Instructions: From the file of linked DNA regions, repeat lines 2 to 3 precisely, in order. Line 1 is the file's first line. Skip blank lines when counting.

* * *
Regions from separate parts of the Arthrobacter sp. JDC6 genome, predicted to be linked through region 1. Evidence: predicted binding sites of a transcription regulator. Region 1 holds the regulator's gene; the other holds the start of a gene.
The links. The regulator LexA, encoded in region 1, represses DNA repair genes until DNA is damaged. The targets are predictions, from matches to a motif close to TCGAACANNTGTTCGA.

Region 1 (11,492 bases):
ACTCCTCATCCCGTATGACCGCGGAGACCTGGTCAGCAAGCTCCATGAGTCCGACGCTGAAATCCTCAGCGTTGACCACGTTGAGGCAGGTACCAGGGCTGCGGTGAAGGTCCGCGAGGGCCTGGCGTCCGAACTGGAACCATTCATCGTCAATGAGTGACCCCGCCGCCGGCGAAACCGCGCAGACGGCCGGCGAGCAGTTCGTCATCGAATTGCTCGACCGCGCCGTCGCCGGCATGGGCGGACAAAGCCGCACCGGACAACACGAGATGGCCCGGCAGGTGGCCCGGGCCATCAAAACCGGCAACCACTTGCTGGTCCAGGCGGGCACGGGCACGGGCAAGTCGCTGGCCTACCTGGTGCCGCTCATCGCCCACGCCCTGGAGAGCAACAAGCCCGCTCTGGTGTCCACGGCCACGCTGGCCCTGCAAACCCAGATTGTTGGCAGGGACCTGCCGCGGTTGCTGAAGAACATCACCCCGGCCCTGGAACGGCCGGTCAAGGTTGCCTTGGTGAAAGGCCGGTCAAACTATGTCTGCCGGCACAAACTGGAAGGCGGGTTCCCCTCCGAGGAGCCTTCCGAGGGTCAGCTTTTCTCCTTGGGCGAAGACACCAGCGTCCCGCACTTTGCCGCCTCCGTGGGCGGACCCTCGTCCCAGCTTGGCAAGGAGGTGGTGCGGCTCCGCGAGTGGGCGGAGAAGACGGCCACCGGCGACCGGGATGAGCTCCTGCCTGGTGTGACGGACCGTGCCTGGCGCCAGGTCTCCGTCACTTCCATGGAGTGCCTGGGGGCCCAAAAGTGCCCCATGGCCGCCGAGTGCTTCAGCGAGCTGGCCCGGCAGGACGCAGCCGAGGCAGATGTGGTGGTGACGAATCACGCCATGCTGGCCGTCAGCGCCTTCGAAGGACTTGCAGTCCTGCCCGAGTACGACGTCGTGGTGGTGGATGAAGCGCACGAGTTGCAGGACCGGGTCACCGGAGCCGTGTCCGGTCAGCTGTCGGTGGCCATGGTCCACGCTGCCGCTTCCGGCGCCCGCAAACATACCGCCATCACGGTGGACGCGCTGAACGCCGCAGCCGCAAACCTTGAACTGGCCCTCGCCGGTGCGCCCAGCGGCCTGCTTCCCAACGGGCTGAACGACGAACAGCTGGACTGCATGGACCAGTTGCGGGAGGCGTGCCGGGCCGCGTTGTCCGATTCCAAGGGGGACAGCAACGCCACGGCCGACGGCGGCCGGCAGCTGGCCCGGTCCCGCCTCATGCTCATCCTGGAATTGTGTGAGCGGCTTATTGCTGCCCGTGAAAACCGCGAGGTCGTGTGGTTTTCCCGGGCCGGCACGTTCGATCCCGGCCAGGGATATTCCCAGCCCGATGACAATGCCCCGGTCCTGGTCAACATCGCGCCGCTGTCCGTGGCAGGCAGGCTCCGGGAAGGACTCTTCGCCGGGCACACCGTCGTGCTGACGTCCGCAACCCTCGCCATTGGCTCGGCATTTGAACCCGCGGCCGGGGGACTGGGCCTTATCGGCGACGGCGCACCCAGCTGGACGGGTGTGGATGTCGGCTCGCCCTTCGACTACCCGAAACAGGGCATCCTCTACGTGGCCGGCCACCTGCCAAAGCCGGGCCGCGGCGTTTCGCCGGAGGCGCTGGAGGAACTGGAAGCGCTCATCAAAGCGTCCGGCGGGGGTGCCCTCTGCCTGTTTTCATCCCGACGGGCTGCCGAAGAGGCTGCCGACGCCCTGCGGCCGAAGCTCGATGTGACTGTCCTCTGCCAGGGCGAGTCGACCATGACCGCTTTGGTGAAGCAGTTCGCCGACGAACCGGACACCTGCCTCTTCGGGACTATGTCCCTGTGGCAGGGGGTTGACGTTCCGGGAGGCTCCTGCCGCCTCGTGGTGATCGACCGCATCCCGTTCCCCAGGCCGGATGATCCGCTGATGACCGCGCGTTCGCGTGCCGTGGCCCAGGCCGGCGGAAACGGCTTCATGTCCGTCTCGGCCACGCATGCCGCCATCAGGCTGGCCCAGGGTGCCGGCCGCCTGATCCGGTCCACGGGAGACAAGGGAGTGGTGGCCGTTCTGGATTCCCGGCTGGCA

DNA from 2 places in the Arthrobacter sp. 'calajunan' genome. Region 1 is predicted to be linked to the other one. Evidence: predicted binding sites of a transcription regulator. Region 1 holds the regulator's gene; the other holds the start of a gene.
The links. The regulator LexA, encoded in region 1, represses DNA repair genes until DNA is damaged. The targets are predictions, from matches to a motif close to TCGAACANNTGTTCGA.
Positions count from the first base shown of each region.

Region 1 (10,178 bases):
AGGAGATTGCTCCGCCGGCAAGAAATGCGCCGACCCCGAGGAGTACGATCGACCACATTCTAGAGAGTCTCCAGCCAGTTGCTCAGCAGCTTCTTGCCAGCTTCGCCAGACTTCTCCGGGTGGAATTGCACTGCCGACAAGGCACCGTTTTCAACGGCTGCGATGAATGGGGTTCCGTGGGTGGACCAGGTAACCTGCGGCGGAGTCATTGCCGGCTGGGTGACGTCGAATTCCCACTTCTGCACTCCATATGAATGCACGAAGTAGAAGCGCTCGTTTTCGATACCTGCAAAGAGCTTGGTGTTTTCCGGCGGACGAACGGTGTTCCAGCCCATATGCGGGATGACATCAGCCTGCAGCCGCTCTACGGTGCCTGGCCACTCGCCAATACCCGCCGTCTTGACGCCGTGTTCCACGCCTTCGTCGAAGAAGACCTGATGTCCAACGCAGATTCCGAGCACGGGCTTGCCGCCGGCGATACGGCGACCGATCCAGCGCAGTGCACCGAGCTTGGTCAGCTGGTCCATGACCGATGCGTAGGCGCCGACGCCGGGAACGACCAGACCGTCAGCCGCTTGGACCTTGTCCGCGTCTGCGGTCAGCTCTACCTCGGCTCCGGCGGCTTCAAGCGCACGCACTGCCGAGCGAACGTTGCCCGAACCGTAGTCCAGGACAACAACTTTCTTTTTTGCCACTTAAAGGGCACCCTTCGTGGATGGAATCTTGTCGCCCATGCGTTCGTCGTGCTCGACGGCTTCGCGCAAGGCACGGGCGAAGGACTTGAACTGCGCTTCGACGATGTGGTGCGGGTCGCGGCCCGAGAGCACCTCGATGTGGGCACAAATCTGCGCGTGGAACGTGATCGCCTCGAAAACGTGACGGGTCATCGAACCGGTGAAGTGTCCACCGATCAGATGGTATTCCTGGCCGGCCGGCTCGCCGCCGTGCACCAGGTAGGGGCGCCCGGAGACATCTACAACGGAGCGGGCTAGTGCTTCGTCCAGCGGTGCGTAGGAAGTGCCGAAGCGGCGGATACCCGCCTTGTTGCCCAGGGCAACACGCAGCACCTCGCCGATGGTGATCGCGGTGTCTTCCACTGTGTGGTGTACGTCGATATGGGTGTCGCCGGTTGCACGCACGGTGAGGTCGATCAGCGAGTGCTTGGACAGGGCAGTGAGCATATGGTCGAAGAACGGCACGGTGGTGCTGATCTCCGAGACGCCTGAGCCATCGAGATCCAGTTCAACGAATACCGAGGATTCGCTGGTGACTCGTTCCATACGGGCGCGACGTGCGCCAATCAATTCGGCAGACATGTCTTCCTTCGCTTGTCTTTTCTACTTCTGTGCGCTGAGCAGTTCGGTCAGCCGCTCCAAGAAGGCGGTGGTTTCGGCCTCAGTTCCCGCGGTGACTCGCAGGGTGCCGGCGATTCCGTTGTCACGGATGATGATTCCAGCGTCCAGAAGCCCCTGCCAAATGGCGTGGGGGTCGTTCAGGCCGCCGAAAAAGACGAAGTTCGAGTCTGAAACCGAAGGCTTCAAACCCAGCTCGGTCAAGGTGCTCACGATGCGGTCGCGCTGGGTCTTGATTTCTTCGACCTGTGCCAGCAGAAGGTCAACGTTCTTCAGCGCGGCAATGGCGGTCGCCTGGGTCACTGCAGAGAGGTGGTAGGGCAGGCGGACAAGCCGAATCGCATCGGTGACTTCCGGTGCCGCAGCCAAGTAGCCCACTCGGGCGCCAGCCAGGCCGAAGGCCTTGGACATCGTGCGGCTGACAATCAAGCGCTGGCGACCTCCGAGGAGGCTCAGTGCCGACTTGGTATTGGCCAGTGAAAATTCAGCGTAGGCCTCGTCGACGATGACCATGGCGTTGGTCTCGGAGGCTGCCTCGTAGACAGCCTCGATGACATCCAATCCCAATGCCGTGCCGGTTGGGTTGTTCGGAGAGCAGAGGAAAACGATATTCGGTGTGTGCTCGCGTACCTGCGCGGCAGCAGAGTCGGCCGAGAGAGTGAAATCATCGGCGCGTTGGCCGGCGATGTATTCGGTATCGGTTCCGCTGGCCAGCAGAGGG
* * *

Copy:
The links. The regulator LexA, encoded in region 1, represses DNA repair genes until DNA is damaged. The targets are predictions, from matches to a motif close to TCGAACANNTGTTCGA.

Region 1 (11,492 bases):